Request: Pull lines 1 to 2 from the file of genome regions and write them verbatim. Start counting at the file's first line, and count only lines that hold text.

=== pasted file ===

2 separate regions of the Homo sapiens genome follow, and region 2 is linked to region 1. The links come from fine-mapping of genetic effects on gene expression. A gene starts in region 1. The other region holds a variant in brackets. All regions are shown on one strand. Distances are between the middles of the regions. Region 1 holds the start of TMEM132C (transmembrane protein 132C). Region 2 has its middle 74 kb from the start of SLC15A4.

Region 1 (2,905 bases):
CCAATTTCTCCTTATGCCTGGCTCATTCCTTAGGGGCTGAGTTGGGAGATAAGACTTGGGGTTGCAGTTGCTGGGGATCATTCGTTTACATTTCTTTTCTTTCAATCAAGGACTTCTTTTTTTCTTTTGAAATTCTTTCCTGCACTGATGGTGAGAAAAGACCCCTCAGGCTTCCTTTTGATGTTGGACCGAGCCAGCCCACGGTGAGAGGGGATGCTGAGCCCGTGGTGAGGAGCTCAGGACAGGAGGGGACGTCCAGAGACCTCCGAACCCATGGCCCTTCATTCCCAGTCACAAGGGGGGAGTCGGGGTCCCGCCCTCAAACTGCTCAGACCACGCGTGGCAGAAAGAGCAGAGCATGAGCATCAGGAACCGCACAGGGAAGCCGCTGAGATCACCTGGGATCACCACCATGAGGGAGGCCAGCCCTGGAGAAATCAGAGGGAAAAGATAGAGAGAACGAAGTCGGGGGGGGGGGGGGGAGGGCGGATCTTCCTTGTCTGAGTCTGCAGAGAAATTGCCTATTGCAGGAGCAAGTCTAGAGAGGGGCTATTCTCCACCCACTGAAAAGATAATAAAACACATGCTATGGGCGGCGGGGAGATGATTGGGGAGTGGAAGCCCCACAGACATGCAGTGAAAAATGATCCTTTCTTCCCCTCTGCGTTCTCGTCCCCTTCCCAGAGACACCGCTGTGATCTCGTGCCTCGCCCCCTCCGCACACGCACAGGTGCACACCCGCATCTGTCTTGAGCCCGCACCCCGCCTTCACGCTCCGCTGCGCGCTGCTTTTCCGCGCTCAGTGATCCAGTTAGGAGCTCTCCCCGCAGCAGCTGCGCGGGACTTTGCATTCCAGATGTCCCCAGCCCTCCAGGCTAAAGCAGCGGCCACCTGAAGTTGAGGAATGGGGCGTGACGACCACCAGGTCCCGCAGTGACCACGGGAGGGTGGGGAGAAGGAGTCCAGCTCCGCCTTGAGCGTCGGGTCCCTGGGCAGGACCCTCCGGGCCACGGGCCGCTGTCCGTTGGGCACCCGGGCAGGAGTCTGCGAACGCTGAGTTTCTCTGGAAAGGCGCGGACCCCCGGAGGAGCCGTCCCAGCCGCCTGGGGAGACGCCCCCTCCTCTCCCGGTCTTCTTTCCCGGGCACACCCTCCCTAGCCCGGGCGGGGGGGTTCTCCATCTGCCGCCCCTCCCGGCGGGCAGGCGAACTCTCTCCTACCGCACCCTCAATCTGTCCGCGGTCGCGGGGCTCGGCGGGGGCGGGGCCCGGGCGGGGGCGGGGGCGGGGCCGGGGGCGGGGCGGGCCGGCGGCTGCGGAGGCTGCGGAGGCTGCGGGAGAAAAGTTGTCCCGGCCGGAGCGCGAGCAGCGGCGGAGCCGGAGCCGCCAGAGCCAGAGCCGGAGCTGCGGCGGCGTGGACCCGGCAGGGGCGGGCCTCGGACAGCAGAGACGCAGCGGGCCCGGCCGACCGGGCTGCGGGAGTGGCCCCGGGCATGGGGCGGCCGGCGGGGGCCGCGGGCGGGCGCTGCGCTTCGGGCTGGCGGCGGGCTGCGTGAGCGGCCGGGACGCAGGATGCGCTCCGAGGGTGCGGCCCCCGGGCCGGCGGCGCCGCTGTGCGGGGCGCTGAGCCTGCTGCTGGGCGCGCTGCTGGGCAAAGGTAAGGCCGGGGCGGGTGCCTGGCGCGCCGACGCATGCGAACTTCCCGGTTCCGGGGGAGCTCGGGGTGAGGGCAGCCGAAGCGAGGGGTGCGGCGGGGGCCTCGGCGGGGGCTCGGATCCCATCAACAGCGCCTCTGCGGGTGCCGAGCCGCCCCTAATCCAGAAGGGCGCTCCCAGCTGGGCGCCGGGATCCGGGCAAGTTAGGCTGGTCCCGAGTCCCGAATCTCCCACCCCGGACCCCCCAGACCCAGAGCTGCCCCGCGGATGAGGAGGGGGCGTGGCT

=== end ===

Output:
2 separate regions of the Homo sapiens genome follow, and region 2 is linked to region 1. The links come from fine-mapping of genetic effects on gene expression. A gene starts in region 1. The other region holds a variant in brackets. All regions are shown on one strand. Distances are between the middles of the regions. Region 1 holds the start of TMEM132C (transmembrane protein 132C). Region 2 has its middle 74 kb from the start of SLC15A4.

Region 1 (2,905 bases):